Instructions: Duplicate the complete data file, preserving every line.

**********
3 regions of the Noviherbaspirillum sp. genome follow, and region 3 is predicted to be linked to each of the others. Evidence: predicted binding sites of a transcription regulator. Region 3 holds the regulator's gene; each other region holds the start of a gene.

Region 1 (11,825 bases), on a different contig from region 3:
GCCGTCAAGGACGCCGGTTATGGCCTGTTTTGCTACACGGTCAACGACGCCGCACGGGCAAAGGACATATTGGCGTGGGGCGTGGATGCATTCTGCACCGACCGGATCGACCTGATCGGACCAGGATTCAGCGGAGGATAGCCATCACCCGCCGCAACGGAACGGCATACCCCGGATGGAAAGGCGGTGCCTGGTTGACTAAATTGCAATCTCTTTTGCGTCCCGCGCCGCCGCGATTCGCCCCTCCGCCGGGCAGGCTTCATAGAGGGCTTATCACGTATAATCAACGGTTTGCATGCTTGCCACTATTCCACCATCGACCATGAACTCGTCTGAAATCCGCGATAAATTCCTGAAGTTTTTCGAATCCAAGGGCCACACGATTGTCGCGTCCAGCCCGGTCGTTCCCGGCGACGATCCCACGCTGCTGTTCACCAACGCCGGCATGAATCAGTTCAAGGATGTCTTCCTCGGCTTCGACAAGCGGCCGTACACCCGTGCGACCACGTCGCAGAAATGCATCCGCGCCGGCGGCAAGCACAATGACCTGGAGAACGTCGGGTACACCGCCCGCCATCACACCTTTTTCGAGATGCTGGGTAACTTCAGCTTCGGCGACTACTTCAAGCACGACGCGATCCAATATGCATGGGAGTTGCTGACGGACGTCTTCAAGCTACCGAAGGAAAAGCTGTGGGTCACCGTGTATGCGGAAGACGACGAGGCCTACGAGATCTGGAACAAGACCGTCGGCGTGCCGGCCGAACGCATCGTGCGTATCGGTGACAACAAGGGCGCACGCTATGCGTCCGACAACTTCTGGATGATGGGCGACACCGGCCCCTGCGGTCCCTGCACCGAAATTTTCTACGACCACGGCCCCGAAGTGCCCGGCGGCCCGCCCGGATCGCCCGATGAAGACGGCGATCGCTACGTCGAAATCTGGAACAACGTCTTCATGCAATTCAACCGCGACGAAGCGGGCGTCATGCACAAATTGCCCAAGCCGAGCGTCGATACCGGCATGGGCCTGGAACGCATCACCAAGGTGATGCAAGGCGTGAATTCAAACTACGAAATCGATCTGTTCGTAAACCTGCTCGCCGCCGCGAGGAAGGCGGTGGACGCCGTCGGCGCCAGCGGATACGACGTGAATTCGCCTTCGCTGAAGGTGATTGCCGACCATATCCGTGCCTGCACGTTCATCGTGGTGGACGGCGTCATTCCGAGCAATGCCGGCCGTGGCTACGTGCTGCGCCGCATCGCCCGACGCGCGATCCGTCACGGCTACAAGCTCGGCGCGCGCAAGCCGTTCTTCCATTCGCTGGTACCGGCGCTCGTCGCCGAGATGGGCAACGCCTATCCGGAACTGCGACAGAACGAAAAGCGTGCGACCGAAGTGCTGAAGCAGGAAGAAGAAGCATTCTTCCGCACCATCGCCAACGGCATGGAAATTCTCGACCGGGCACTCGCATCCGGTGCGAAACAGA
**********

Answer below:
3 regions of the Noviherbaspirillum sp. genome follow, and region 3 is predicted to be linked to each of the others. Evidence: predicted binding sites of a transcription regulator. Region 3 holds the regulator's gene; each other region holds the start of a gene.

Region 1 (11,825 bases), on a different contig from region 3:
GCCGTCAAGGACGCCGGTTATGGCCTGTTTTGCTACACGGTCAACGACGCCGCACGGGCAAAGGACATATTGGCGTGGGGCGTGGATGCATTCTGCACCGACCGGATCGACCTGATCGGACCAGGATTCAGCGGAGGATAGCCATCACCCGCCGCAACGGAACGGCATACCCCGGATGGAAAGGCGGTGCCTGGTTGACTAAATTGCAATCTCTTTTGCGTCCCGCGCCGCCGCGATTCGCCCCTCCGCCGGGCAGGCTTCATAGAGGGCTTATCACGTATAATCAACGGTTTGCATGCTTGCCACTATTCCACCATCGACCATGAACTCGTCTGAAATCCGCGATAAATTCCTGAAGTTTTTCGAATCCAAGGGCCACACGATTGTCGCGTCCAGCCCGGTCGTTCCCGGCGACGATCCCACGCTGCTGTTCACCAACGCCGGCATGAATCAGTTCAAGGATGTCTTCCTCGGCTTCGACAAGCGGCCGTACACCCGTGCGACCACGTCGCAGAAATGCATCCGCGCCGGCGGCAAGCACAATGACCTGGAGAACGTCGGGTACACCGCCCGCCATCACACCTTTTTCGAGATGCTGGGTAACTTCAGCTTCGGCGACTACTTCAAGCACGACGCGATCCAATATGCATGGGAGTTGCTGACGGACGTCTTCAAGCTACCGAAGGAAAAGCTGTGGGTCACCGTGTATGCGGAAGACGACGAGGCCTACGAGATCTGGAACAAGACCGTCGGCGTGCCGGCCGAACGCATCGTGCGTATCGGTGACAACAAGGGCGCACGCTATGCGTCCGACAACTTCTGGATGATGGGCGACACCGGCCCCTGCGGTCCCTGCACCGAAATTTTCTACGACCACGGCCCCGAAGTGCCCGGCGGCCCGCCCGGATCGCCCGATGAAGACGGCGATCGCTACGTCGAAATCTGGAACAACGTCTTCATGCAATTCAACCGCGACGAAGCGGGCGTCATGCACAAATTGCCCAAGCCGAGCGTCGATACCGGCATGGGCCTGGAACGCATCACCAAGGTGATGCAAGGCGTGAATTCAAACTACGAAATCGATCTGTTCGTAAACCTGCTCGCCGCCGCGAGGAAGGCGGTGGACGCCGTCGGCGCCAGCGGATACGACGTGAATTCGCCTTCGCTGAAGGTGATTGCCGACCATATCCGTGCCTGCACGTTCATCGTGGTGGACGGCGTCATTCCGAGCAATGCCGGCCGTGGCTACGTGCTGCGCCGCATCGCCCGACGCGCGATCCGTCACGGCTACAAGCTCGGCGCGCGCAAGCCGTTCTTCCATTCGCTGGTACCGGCGCTCGTCGCCGAGATGGGCAACGCCTATCCGGAACTGCGACAGAACGAAAAGCGTGCGACCGAAGTGCTGAAGCAGGAAGAAGAAGCATTCTTCCGCACCATCGCCAACGGCATGGAAATTCTCGACCGGGCACTCGCATCCGGTGCGAAACAGA